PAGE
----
Some people remain passionately opposed to fracking, particularly in areas of Pennsylvania and New York, where celebrities, artists and ordinary citizens have banded together to condemn the practice. At the Shale Gas Insight conference held last month in Philadelphia, a large crowd of people held signs and chanted slogans in protest of fracking and shale gas development.
At the conference, Philadelphia Mayor Michael Nutter, known for supporting sustainable development, was not particularly sympathetic to the industry. “You need to earn our trust,” he said. Although he said that jobs and economic opportunities might arise in Philadelphia and Southeast Pennsylvania out of natural gas extraction from the Marcellus shale, “there is no economic opportunity for which jeopardizing our water quality is acceptable. I have yet to see progress from industry in the most important issues to build public confidence in your practices.”
Public confidence is a significant hurdle the industry must overcome, members of the Marcellus Shale Coalition acknowledged at the conference. To that end, the coalition has developed a website to answer questions to related to shale gas production. They are equally passionate in their belief that fracking and shale gas production is safe, and an important tool for economic development and growth.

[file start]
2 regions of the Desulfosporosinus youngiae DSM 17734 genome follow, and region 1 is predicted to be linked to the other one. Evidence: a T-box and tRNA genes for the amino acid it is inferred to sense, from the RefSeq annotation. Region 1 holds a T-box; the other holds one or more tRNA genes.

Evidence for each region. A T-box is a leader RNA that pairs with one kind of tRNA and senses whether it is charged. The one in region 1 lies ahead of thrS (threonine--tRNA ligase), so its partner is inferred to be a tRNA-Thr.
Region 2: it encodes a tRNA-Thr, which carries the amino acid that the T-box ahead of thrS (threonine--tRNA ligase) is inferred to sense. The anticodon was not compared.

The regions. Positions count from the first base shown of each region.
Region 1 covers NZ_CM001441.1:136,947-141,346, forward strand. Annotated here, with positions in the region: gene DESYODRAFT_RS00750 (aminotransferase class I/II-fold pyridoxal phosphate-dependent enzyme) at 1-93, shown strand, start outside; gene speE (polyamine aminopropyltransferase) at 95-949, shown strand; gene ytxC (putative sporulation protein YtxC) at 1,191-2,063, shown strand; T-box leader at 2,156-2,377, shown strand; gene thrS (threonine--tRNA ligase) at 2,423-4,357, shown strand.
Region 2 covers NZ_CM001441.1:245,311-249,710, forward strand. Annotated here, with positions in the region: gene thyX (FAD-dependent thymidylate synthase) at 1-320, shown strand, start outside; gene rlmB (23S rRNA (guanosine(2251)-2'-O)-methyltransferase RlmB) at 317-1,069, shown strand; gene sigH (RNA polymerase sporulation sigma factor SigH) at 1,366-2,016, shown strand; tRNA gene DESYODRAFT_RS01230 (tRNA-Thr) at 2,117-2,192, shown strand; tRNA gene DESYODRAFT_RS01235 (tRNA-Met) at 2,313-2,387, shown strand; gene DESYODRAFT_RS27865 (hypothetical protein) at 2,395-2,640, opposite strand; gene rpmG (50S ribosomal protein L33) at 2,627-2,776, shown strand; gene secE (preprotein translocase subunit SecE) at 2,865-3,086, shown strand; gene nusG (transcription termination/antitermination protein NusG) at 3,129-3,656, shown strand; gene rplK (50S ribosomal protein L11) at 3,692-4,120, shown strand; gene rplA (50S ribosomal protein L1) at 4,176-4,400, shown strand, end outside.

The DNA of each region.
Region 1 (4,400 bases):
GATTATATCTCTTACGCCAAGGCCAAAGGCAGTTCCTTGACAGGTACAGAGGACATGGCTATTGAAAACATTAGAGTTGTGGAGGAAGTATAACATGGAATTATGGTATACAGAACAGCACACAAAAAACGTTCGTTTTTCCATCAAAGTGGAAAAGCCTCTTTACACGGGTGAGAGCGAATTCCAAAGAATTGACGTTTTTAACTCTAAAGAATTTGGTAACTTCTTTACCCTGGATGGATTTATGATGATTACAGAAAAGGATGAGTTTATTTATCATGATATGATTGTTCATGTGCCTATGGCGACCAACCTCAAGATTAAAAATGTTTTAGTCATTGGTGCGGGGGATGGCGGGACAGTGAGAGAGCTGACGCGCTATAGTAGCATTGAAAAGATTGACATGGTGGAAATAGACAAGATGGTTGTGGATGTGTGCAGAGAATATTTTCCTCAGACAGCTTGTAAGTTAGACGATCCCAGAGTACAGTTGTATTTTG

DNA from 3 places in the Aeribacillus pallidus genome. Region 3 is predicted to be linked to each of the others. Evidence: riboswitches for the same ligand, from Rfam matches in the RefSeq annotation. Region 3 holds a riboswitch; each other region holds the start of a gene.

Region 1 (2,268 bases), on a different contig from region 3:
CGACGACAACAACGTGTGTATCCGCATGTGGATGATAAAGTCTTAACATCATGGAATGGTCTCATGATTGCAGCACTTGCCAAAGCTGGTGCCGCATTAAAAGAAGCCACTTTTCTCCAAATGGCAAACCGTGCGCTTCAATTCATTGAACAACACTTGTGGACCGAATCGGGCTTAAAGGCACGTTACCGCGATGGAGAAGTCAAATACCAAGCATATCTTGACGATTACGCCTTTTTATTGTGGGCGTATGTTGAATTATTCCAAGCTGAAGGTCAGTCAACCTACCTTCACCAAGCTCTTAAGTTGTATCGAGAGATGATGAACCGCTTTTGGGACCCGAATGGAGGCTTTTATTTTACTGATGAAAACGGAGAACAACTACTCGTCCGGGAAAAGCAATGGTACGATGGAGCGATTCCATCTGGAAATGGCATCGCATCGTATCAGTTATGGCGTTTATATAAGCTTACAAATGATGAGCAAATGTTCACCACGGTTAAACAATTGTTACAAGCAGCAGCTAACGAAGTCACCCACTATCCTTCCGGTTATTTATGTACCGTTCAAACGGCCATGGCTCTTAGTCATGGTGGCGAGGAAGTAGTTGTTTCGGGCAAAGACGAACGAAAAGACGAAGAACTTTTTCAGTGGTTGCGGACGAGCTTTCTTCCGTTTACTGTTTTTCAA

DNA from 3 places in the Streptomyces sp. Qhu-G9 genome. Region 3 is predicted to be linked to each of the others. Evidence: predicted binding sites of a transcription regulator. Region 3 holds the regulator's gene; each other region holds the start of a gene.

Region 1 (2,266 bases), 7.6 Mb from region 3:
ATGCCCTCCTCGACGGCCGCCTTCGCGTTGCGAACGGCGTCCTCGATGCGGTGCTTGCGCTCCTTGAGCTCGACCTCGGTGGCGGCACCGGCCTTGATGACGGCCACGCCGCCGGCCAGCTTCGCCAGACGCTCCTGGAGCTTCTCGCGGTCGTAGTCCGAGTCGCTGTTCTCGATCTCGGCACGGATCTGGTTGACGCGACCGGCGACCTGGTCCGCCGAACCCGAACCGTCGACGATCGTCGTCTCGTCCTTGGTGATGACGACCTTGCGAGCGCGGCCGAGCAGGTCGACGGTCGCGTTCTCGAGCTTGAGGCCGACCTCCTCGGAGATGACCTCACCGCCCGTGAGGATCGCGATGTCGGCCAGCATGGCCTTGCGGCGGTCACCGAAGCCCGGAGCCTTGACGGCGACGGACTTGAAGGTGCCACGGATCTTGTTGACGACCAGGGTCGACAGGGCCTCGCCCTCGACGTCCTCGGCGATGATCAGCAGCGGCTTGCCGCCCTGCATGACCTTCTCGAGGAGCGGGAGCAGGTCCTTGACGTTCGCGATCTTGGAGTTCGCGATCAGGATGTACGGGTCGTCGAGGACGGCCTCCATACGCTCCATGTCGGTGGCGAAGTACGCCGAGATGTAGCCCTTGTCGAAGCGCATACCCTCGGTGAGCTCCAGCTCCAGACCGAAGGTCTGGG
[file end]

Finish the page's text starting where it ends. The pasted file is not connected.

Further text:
What are people concerned about? Although no study has shown definitively that fracking itself poisons the water with methane and other chemicals, residents of town like Dimock and Bradford, Pa. have complained that the production of shale gas wells has contaminated their drinking wells. EPA has sampled the water wells in Dimock, and found the water to be safe. But doubts still linger.
A recent study casts some additional concerns. A Duke University study released in July found that some drinking water supplies in Northeastern Pennsylvania could—at least theoretically—be at an increased risk for contamination from “fugitive” gases that leak from shale gas well casings. This is primarily because of networks of naturally occurring pathway that could allow salt and methane to migrate up into shallow groundwater aquifers from deeper underground shale gas deposits.
However, the Duke study did not find any correlation between fracking and elevated levels of methane in the wells. But Kate Sinding, a senior attorney with the Natural Resources Defense Council, says, “It begs the question: if you are down there fracking and stirring this stuff up, are you increasing the potential that you are establishing potential migration pathways for methane?”
The industry should recognize that environmental and citizens groups are part of the dialogue, and perhaps necessary for driving more stringent regulation and evolution in the industry.
The shale gas industry has made great strides in improving practices and in working to find solutions to address the public’s concerns, and they owe that in part to the ingenuity of the engineering community (see related cover story in this week's issue online), as well as the concerns of ordinary citizens who, like everybody else, just want water that is clean and safe to drink.